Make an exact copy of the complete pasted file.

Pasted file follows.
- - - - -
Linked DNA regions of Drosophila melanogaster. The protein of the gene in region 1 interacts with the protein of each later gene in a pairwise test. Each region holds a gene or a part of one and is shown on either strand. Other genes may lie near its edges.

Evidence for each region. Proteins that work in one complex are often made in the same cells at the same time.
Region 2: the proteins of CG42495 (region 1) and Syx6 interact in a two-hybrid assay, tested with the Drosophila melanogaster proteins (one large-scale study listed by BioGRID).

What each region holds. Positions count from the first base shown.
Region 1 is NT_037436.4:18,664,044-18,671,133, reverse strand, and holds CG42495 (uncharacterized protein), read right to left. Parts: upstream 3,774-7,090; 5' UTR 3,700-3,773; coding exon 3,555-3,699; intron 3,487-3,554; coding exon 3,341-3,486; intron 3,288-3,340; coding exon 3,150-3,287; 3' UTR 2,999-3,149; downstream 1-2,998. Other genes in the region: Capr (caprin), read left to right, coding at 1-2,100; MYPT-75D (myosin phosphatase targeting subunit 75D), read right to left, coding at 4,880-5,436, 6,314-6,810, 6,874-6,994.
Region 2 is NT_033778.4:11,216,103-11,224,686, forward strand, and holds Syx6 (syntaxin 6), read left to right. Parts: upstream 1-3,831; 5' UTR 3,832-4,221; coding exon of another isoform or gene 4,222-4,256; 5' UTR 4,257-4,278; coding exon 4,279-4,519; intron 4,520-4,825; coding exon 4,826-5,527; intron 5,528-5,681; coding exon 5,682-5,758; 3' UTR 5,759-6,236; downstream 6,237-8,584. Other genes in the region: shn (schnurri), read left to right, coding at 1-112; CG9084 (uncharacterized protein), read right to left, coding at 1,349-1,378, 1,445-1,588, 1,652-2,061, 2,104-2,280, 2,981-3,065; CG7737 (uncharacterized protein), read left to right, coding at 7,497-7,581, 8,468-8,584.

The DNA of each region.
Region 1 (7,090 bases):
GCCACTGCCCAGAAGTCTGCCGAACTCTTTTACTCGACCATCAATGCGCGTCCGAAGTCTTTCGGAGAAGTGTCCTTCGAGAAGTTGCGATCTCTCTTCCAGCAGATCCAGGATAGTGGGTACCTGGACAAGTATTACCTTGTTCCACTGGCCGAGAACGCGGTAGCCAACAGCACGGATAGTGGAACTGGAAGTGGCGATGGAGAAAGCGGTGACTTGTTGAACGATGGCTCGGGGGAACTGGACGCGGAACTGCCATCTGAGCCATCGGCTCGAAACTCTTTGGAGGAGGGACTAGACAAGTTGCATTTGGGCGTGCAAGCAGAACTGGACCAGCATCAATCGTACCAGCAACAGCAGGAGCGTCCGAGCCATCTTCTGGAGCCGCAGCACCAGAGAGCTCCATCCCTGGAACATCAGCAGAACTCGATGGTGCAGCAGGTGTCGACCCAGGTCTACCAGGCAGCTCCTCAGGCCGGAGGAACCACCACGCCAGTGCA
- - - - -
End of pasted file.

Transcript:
Linked DNA regions of Drosophila melanogaster. The protein of the gene in region 1 interacts with the protein of each later gene in a pairwise test. Each region holds a gene or a part of one and is shown on either strand. Other genes may lie near its edges.

Evidence for each region. Proteins that work in one complex are often made in the same cells at the same time.
Region 2: the proteins of CG42495 (region 1) and Syx6 interact in a two-hybrid assay, tested with the Drosophila melanogaster proteins (one large-scale study listed by BioGRID).

What each region holds. Positions count from the first base shown.
Region 1 is NT_037436.4:18,664,044-18,671,133, reverse strand, and holds CG42495 (uncharacterized protein), read right to left. Parts: upstream 3,774-7,090; 5' UTR 3,700-3,773; coding exon 3,555-3,699; intron 3,487-3,554; coding exon 3,341-3,486; intron 3,288-3,340; coding exon 3,150-3,287; 3' UTR 2,999-3,149; downstream 1-2,998. Other genes in the region: Capr (caprin), read left to right, coding at 1-2,100; MYPT-75D (myosin phosphatase targeting subunit 75D), read right to left, coding at 4,880-5,436, 6,314-6,810, 6,874-6,994.
Region 2 is NT_033778.4:11,216,103-11,224,686, forward strand, and holds Syx6 (syntaxin 6), read left to right. Parts: upstream 1-3,831; 5' UTR 3,832-4,221; coding exon of another isoform or gene 4,222-4,256; 5' UTR 4,257-4,278; coding exon 4,279-4,519; intron 4,520-4,825; coding exon 4,826-5,527; intron 5,528-5,681; coding exon 5,682-5,758; 3' UTR 5,759-6,236; downstream 6,237-8,584. Other genes in the region: shn (schnurri), read left to right, coding at 1-112; CG9084 (uncharacterized protein), read right to left, coding at 1,349-1,378, 1,445-1,588, 1,652-2,061, 2,104-2,280, 2,981-3,065; CG7737 (uncharacterized protein), read left to right, coding at 7,497-7,581, 8,468-8,584.

The DNA of each region.
Region 1 (7,090 bases):
GCCACTGCCCAGAAGTCTGCCGAACTCTTTTACTCGACCATCAATGCGCGTCCGAAGTCTTTCGGAGAAGTGTCCTTCGAGAAGTTGCGATCTCTCTTCCAGCAGATCCAGGATAGTGGGTACCTGGACAAGTATTACCTTGTTCCACTGGCCGAGAACGCGGTAGCCAACAGCACGGATAGTGGAACTGGAAGTGGCGATGGAGAAAGCGGTGACTTGTTGAACGATGGCTCGGGGGAACTGGACGCGGAACTGCCATCTGAGCCATCGGCTCGAAACTCTTTGGAGGAGGGACTAGACAAGTTGCATTTGGGCGTGCAAGCAGAACTGGACCAGCATCAATCGTACCAGCAACAGCAGGAGCGTCCGAGCCATCTTCTGGAGCCGCAGCACCAGAGAGCTCCATCCCTGGAACATCAGCAGAACTCGATGGTGCAGCAGGTGTCGACCCAGGTCTACCAGGCAGCTCCTCAGGCCGGAGGAACCACCACGCCAGTGCA